Authorship of contributions to a collective work

A divisible combination of works, for example a collective work (Section 6 UrhG) that combines the contributions of individual authors in one volume, does not give rise to joint authorship. Accordingly, unless otherwise contractually agreed, the author of an individual contribution has the right to decide independently of the editors and the authors of the other contributions whether and how his or her contribution is to be exploited. The same applies, for example, when a song text is set to music. Unless otherwise agreed, the author of the text is entitled to commission a new score without the consent of the original composer and the composer has the right to independently commission new lyrics.

Assistants and mentors

A distinction must be made between authors or joint authors on the one hand and assistants or people who merely give suggestions on the other. As only a person who has made a substantial creative contribution to a work can be deemed to be an author, suggestions and tips provided, for example, by a thesis supervisor do not suffice to establish joint authorship. This is also the case when the supervisor suggested the topic of the thesis. A person who gives tips or makes suggestions is not an author. Likewise, the purely routine activities typically performed by research assistants or student assistants, for example literature searches, the production of indices and bibliographies, the elaboration of footnotes, and copy editing do not constitute a claim to joint authorship. However, it should be noted that not only are university members entitled to have their names mentioned in connection with a work when they are authors or joint authors, but also their names must be mentioned when they have merely made an independent scientific or artistic - not necessarily creative - contribution to the work.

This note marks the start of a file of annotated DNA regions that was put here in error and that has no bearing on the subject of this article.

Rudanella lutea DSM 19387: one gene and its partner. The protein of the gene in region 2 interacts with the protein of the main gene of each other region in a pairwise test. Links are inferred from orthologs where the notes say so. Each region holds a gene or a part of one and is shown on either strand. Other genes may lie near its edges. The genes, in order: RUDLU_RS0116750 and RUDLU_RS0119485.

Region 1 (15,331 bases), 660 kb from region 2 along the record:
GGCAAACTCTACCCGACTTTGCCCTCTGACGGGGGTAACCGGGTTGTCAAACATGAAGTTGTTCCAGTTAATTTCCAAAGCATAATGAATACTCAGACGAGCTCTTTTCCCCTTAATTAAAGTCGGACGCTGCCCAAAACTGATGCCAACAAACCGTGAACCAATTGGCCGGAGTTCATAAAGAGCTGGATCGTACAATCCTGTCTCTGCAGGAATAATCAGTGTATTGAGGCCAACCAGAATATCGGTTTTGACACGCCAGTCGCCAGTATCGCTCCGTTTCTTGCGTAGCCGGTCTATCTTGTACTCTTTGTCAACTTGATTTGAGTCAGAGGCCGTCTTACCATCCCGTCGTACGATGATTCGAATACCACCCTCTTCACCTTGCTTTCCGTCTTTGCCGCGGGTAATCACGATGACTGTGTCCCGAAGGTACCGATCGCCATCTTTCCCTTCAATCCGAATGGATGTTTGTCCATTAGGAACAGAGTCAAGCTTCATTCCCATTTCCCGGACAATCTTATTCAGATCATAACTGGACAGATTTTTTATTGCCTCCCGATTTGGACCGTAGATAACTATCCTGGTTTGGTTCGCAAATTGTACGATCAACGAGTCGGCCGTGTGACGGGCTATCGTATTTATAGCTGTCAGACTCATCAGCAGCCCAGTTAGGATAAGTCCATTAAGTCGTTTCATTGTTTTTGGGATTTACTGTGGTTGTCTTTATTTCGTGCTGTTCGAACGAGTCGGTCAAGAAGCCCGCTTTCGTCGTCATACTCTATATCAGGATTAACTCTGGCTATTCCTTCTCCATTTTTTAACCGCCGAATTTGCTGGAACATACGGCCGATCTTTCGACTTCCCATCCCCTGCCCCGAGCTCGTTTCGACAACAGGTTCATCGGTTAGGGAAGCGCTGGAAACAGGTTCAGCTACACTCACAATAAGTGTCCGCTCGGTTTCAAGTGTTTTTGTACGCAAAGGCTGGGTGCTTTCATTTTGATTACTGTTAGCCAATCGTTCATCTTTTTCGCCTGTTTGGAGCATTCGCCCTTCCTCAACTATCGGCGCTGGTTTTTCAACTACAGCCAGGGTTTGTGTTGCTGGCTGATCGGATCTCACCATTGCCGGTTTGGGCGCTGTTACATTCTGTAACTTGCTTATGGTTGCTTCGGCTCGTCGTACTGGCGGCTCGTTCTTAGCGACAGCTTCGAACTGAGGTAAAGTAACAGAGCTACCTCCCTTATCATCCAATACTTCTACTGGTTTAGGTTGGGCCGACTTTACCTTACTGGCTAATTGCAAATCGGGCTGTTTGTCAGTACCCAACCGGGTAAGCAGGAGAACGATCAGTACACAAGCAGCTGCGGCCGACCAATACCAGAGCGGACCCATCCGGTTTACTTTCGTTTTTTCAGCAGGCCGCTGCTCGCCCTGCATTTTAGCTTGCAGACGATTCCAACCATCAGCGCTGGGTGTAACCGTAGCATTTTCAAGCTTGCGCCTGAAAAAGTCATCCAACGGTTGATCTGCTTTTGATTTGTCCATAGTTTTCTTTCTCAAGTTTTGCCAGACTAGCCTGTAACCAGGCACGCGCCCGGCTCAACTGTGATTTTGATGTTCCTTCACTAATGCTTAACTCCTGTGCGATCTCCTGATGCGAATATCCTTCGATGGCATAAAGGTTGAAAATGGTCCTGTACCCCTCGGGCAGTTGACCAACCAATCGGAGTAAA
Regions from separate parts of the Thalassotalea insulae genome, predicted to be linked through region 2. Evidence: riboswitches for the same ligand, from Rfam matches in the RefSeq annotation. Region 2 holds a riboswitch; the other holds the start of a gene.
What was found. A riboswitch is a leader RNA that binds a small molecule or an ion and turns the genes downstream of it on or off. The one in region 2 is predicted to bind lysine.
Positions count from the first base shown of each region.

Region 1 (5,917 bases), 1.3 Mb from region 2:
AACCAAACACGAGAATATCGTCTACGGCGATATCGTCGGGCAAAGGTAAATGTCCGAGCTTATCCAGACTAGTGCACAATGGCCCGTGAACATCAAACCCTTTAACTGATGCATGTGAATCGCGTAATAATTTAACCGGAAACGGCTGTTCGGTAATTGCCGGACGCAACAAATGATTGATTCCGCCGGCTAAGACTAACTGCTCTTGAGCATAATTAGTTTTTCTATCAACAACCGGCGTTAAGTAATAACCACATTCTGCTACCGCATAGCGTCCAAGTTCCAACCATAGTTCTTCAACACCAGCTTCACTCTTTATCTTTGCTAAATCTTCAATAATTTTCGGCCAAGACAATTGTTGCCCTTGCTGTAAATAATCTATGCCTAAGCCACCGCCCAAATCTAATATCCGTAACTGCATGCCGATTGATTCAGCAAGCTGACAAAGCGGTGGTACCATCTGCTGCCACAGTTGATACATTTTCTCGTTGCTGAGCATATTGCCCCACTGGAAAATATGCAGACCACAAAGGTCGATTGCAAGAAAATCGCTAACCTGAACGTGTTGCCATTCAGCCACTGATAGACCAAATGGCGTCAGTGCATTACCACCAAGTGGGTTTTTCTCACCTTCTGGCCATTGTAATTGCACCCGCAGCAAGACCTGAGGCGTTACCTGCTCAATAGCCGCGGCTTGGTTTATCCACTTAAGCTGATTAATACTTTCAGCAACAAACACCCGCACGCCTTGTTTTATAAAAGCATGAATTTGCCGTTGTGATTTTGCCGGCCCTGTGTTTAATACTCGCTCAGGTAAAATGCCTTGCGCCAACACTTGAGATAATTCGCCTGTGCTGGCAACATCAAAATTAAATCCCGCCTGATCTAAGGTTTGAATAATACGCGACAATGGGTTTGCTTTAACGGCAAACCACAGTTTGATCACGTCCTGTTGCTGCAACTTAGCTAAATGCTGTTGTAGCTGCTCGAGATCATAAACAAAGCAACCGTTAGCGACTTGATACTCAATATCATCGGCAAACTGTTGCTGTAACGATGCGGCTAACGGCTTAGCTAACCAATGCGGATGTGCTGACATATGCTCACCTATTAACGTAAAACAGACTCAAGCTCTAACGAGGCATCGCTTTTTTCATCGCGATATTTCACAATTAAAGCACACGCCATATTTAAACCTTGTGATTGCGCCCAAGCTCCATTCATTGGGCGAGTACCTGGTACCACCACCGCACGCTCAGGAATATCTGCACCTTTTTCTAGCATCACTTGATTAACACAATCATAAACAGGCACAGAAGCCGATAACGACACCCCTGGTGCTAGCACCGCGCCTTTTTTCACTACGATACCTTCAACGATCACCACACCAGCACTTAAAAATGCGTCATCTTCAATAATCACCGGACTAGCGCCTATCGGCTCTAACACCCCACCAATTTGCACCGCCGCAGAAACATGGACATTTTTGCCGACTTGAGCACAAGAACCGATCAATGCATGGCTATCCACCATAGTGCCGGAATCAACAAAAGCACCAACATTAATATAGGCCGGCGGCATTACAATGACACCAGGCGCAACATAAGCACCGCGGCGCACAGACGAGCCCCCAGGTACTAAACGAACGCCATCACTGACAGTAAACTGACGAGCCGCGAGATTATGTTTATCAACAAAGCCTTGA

Rights holders / Authors in employment or service

The transferability of rights of use constitutes the legal basis for the fact that publishers, recording and film studios, performance rights societies, universities etc, which cannot be authors per se, can exploit works protected by copyright. Hence, in practice, the author and the rights holder are frequently not one and the same person. Especially in employment, service or contractee-contractor relationships where persons are paid to create works, it is customary that the authors are not entitled to dispose freely of these works for exploitation as the exploitation rights therein devolve on the employer or commissioning person/organisation.  Except in the case of computer programmes and database works (Sections 40b ff., 40f ( 3)  UrhG), the Austrian Copyright Law does not contain any special provisions in this respect. Hence, employers or commissioning persons/organisations are advised to have exploitation rights contractually granted to them. However, in the absence of an explicit agreement, a tacit transfer to the employer or commissioning person/organisation of exploitation rights in works created in fulfilment of contractual obligations is assumed provided the creation was necessary to fulfil the purpose of the contract. However, a tacit granting of rights cannot be assumed where a work was not created in execution of duties under a contract of employment or service or in performance of an order placed by a contractee.